Icons, Idols and True Confessions


Bette Blank’s lively and often humorous work reflects her unique vision.  Drawing images and inspiration from popular culture and everyday life, the artist invites viewers to see the world through her eyes. She melds iconic figures and objects with the people, places and things she observes in her own life, integrating the famous with the familiar. In Marilyn Refrigerator the movie star’s photograph is stuck to the door of the artist’s refrigerator, which is filled to the brim with popular brands of food; this painting exemplifies her uncanny ability to personalize popular culture. 


Blank has a limitless imagination.  She makes it seem completely plausible that Queen Elizabeth and Condoleezza Rice would shop for the perfect shoe in a suburban Neiman Marcus or that Frida Kahlo would eat at Blank’s favorite sushi restaurant.  In the world that her paintings depict, established icons and idols all seem friendlier, even vulnerable, and so much more approachable.  We can imagine ourselves having a conversation with Blank’s Marilyn Monroe, Sigmund Freud or Prince Charles because she makes them convincingly human—one of “us” instead of “them.”


Consumer products like automobiles, kitchen appliances, clothing, shoes, drugs and cosmetics provide equally worthy subjects for Bette Blank. She enshrines a vintage radio by painting its portrait in Radio (Frequency Modulation). Blank has recently been fabricating three-dimensional versions of these objects, such as the contents of her medicine chest.  (Look closely and you may find Freud’s Prozac hidden among Blank’s own prescriptions and cosmetics.) A rhinestone-encrusted skull pays a tongue-in-cheek homage to the artist, Damien Hirst.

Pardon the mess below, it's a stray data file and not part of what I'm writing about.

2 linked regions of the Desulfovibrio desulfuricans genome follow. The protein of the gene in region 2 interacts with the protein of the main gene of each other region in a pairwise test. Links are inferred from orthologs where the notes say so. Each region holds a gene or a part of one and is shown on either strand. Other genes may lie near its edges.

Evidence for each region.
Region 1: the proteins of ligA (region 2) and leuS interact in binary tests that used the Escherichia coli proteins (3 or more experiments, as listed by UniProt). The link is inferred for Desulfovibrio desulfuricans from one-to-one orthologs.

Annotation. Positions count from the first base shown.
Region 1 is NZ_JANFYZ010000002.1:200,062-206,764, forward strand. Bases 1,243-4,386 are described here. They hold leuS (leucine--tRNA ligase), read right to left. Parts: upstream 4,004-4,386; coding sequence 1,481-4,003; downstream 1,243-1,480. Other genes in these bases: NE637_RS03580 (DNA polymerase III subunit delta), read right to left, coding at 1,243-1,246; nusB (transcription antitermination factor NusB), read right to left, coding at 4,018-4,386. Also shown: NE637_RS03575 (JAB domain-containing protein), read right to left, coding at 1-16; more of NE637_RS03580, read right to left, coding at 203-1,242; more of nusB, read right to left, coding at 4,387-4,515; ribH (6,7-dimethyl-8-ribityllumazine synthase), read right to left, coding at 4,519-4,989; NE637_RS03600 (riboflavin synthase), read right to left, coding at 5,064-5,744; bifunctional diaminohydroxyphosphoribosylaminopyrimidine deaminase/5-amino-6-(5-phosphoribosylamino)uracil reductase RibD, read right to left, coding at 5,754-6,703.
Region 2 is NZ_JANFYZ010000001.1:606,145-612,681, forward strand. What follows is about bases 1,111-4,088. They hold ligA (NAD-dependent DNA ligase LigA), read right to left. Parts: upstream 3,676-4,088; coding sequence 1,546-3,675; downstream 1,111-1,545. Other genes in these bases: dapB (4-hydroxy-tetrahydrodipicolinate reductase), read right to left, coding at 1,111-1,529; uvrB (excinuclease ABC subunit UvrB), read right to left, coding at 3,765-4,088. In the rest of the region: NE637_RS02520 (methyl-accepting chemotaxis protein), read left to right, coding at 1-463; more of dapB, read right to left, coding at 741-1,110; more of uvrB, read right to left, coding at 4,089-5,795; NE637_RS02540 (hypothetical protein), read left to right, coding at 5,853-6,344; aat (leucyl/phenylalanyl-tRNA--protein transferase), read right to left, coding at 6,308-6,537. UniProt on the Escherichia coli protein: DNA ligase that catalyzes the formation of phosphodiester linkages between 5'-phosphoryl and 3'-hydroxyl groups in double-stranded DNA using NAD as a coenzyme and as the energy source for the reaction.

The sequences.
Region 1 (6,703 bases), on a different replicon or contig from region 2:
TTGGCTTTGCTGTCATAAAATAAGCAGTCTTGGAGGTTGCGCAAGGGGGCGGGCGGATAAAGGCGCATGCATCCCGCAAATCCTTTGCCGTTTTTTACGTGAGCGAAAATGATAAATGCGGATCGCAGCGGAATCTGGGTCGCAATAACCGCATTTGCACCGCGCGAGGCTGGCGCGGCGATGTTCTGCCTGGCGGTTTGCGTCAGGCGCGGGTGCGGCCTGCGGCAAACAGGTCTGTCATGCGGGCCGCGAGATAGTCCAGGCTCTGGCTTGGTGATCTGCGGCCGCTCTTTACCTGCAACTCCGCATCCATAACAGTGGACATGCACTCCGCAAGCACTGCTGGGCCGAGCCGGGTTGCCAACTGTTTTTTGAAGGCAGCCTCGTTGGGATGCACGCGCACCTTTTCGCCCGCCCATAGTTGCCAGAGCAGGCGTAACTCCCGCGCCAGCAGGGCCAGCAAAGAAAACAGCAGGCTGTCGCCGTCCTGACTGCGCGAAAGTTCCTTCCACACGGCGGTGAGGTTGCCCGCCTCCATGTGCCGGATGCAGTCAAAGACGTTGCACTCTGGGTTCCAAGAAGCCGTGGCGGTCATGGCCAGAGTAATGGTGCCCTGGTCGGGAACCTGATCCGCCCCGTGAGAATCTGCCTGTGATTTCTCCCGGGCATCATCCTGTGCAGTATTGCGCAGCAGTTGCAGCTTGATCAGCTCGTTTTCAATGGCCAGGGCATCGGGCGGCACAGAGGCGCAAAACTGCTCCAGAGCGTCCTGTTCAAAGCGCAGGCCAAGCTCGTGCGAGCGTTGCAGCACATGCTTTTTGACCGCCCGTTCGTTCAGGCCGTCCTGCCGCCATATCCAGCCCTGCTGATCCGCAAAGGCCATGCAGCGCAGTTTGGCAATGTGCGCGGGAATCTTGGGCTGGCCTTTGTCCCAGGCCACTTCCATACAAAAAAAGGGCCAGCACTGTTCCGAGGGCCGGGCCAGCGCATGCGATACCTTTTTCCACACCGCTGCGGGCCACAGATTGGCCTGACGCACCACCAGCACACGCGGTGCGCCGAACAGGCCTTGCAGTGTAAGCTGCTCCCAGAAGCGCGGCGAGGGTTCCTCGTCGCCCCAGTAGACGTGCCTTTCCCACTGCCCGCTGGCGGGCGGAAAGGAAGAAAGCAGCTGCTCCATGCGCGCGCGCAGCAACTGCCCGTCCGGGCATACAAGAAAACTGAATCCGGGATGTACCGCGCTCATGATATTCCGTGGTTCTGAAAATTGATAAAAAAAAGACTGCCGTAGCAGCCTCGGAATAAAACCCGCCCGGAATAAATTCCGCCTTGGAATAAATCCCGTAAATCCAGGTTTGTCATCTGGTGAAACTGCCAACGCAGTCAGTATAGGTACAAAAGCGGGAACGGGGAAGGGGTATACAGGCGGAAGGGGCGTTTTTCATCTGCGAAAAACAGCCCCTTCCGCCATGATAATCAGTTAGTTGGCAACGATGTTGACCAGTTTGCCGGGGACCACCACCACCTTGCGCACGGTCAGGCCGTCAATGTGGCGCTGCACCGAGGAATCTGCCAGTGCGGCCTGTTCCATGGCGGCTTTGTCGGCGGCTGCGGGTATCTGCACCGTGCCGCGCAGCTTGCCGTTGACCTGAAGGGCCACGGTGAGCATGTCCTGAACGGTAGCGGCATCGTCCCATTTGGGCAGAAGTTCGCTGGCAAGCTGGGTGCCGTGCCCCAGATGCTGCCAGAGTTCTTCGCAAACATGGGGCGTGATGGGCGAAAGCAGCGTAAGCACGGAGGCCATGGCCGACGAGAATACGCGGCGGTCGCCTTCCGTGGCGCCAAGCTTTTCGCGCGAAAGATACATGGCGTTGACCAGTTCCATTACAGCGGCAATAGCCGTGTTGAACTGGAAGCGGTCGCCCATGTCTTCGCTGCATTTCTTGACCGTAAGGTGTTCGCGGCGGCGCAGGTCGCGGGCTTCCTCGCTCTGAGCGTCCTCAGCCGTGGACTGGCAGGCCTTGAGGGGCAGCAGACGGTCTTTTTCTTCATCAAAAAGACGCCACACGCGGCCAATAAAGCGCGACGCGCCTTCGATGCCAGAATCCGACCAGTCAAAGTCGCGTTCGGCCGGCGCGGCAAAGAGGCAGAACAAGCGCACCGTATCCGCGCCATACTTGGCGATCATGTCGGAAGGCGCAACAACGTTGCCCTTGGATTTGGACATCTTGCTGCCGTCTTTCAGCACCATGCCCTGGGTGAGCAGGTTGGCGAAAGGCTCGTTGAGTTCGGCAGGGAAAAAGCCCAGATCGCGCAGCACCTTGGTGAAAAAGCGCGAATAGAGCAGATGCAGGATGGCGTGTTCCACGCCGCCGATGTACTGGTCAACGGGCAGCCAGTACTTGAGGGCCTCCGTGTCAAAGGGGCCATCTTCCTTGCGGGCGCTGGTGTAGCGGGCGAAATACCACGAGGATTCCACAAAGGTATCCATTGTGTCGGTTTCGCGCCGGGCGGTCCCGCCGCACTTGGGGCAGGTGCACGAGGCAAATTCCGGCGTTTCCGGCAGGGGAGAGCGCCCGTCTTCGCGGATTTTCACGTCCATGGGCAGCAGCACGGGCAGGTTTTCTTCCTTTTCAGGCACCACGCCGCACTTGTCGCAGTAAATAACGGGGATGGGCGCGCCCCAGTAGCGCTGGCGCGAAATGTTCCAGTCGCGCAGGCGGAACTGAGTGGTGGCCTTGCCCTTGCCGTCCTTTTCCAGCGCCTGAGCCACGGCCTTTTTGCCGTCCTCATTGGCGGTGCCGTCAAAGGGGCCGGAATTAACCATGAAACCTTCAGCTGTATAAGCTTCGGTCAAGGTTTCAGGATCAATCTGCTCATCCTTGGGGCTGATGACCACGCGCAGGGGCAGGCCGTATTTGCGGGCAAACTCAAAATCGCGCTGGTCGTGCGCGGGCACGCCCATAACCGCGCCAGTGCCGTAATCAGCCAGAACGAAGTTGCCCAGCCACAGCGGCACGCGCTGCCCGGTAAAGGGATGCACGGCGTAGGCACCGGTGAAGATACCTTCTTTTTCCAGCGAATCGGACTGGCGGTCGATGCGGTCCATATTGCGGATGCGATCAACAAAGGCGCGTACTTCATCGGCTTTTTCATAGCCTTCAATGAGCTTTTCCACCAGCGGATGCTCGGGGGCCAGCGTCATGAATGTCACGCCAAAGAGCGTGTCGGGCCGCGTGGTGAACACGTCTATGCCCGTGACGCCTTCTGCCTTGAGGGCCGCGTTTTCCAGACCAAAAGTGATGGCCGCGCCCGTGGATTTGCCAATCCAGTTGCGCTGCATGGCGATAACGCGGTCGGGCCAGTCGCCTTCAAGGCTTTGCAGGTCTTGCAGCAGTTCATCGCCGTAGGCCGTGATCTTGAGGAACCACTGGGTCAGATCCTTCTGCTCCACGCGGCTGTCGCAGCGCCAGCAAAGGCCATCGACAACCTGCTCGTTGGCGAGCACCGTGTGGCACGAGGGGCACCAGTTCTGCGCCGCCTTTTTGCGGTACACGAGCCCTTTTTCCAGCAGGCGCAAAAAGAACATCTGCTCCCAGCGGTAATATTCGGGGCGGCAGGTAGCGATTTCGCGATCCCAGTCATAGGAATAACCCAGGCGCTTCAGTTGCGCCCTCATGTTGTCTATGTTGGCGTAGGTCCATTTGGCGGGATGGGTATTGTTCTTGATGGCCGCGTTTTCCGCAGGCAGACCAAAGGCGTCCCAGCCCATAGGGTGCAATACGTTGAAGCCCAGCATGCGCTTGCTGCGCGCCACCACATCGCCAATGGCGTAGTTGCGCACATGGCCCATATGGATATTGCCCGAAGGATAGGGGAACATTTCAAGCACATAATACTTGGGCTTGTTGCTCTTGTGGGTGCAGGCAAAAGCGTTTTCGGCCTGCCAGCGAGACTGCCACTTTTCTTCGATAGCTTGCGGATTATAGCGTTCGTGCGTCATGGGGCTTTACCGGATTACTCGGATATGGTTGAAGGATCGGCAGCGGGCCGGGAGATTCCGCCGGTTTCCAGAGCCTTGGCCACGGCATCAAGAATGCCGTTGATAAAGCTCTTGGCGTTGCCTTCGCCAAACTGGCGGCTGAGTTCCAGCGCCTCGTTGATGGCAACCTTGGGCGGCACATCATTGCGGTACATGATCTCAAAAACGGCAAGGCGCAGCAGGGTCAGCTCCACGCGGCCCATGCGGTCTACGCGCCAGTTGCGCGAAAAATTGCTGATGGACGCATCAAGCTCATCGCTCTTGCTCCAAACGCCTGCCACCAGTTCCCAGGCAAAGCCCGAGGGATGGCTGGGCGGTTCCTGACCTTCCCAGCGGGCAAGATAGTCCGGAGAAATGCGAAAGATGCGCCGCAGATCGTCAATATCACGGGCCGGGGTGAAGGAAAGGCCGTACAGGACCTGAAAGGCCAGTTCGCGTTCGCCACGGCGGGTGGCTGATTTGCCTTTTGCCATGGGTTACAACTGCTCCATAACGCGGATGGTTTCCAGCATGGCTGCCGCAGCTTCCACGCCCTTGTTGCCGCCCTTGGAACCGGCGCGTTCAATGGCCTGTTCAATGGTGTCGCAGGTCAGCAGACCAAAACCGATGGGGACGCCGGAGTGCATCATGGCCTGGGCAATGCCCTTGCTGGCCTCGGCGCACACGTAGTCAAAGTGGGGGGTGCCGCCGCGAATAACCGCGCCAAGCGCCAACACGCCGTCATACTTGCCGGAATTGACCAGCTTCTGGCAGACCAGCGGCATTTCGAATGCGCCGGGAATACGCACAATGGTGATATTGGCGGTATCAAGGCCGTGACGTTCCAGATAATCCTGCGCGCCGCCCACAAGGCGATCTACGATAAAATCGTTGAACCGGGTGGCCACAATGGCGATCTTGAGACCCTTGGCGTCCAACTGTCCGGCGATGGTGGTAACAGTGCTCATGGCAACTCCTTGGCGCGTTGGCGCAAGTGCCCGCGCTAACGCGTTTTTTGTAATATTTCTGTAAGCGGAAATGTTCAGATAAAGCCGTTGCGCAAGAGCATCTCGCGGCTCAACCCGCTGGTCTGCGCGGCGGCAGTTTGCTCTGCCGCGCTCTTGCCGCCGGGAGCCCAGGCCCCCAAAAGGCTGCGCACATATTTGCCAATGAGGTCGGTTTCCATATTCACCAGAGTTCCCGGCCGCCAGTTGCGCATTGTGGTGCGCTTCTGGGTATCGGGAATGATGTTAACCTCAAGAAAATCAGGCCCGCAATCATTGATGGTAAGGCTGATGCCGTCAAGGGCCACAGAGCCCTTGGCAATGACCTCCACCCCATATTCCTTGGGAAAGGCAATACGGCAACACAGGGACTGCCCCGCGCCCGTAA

A pink Cadillac is both a well-known symbol of luxury and the ultimate “girl” car, while a Harley-Davidson motorcycle embodies speed, risk, and the open road and is the definitive macho machine.  Blank associates both icons with popular songs, incorporating the lyrics of “Pink Cadillac” and “Born To Be Wild” into the backgrounds of the respective paintings. This inventive use of words lends a fresh perspective to her recognizable subject matter.  Sigmund Freud is surrounded by his theories, Marilyn Monroe sings “Happy Birthday, Mr. President,” and Rocket Man includes facts about the moon, as well as lines from popular songs and nursery rhymes. 


As a visual artist Bette Blank is consistently attracted by color and repetition, and she uses these qualities to animate her paintings.  Additionally, she seeks emotional resonance with her subjects, forging personal connections with them.  This emotional connectivity further enlivens her work and creates powerful new connections with her viewers. 



Mary Birmingham

Curator, Hunterdon Art Museum